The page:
Wednesday, January 9, 2013

The Baptism of the Lord

January 13, 2013
Isaiah 40:1-5,9-11; Psalm 104; Titus 2:11-14; 3:4-7; Luke 3:15-16,21-22

“Comfort, give comfort to my people, says your God.” The church wants us to realize what God is doing for us on this feast of the Baptism of the Lord. God understands that our existence, fraught with difficulties, causes us to lose hope. Some of these hardships are unforeseen and unpredictable; others arise from our sinfulness. Individual and social sins tear the fabric of society apart and we get cut off from others, which makes us wonder if God is there for us. We wonder why God allows certain events to happen to us and we want to know that someone stands in solidarity with us.

God responds by telling us what is in his heart. God speaks tenderly to us as a sympathetic comforter and lets us know that our time of penance is over. We can have confidence that God welcomes us back into the fold and integrates us into his world. Many of us have an experience as a youngster of being punished by our parents and sent to our rooms to think on the sin we committed. We disliked getting scolded and cut off from our family. Sometimes we sank into our self-pity or fumed in anger. We had to grapple with interpersonal loss – loss of being connected. Once we had calmed down and was able to reflect on matters more clearly, our parents lovingly brought us back into the family – sometimes after a reasonable, yet caring conversation – sometimes after a stern command not to act in the same way again.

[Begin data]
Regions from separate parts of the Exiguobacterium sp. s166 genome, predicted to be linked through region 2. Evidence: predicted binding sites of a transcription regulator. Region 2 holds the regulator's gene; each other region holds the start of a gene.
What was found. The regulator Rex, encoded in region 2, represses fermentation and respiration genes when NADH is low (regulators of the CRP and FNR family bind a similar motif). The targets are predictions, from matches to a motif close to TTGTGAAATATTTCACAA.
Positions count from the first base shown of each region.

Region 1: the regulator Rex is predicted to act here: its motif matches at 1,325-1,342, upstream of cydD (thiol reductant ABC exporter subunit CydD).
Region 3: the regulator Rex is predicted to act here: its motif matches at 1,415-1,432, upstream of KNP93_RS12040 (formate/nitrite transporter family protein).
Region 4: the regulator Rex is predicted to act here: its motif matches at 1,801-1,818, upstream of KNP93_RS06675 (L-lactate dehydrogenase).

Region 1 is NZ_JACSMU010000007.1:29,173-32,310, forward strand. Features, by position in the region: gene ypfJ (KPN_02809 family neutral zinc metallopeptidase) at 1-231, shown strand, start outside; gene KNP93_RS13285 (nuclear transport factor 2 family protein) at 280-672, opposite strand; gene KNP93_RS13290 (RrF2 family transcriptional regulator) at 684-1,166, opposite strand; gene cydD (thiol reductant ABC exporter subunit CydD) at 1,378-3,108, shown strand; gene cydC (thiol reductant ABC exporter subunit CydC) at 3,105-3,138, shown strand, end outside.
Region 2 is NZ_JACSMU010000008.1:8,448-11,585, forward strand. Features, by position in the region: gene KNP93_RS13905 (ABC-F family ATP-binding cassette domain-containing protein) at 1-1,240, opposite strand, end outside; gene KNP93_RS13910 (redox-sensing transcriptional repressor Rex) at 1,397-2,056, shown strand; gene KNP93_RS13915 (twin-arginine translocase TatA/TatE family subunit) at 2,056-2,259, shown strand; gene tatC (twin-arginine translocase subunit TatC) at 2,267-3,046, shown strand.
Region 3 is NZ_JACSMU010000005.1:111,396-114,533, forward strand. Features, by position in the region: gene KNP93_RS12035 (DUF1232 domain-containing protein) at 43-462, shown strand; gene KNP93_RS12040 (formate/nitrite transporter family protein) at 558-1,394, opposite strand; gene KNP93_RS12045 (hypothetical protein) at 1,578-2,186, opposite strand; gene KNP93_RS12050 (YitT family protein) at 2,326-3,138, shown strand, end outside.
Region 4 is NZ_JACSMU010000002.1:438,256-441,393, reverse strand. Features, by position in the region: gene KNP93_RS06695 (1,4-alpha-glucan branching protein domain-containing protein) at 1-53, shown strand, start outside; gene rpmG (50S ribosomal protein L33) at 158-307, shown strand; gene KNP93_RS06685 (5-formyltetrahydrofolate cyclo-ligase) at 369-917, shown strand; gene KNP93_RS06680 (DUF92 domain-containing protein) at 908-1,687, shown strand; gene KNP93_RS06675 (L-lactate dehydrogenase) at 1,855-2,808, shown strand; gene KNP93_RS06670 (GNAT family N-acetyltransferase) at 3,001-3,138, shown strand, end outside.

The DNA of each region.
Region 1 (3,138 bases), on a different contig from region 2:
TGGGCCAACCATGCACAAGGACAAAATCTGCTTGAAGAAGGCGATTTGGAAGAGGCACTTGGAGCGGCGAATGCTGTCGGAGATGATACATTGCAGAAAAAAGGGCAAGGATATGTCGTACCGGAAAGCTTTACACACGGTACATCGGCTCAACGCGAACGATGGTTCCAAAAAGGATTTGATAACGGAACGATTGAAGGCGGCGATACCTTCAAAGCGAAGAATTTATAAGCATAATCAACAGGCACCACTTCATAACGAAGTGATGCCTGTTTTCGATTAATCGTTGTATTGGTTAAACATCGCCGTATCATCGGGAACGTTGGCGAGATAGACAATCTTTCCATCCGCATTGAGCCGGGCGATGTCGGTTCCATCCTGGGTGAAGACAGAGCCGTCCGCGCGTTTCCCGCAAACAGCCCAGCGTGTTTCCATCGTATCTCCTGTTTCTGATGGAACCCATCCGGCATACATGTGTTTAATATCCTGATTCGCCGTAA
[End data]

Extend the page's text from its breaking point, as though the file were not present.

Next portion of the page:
Our parents taught us proper boundaries; God does the same thing, but they both re-integrate us and restore us to our loved ones. They both redeem and accept us wholeheartedly, even when they do not condone our behavior. Neither parents nor God want to see us cut off from them. Rather, they want to compassionately teach us to act righteously and to be without harmful sin. With contrite hearts, we can see the ways we harm ourselves and others while also seeing the good God and parents intend for us – even if it smarts.

Let’s look at the Gospel. The people gather around John the Baptist seeking confirmation that he is the Christ, the Messiah. They want him to be the One. When Jesus and all the people are baptized, it then happens that Jesus goes to pray. During that prayer, the Holy Spirit descends upon him in the form of a dove with a voice from heaven declaring, “You are my beloved Son; with you I am well pleased.” This scene comes as a surprise to all of John’s friends because he isn’t the one appointed by God. The people believe in him and see his goodness, but the more obscure Jesus from Nazareth becomes the anointed one.  The change in worldview John’s disciples go through is not easy for them because many remain loyal to John and cannot easily give up their belief in him.

Change comes with pain. We avoid pain and we find all sorts of reasons to blame the agent of change. We risk losing what has long been comforting to us. We risk losing our influence upon the process and we fail to see that security and control are illusions. When change comes, we defensively try to control all the more fiercely because we don’t want to lose what we have established. Our childish impulses surface and we deal with our anger unhealthily – often displacing it. We try to hurt others. I cannot speak for the feelings of John the Baptist’s disciples, but I can know for sure -  because they are human – that they had a range of negative feelings about their friend being passed over. They cannot accept Jesus as the anointed one until they actively work through anger and loss. They are unable to receive grace with open arms until they let go of their need to control their small world.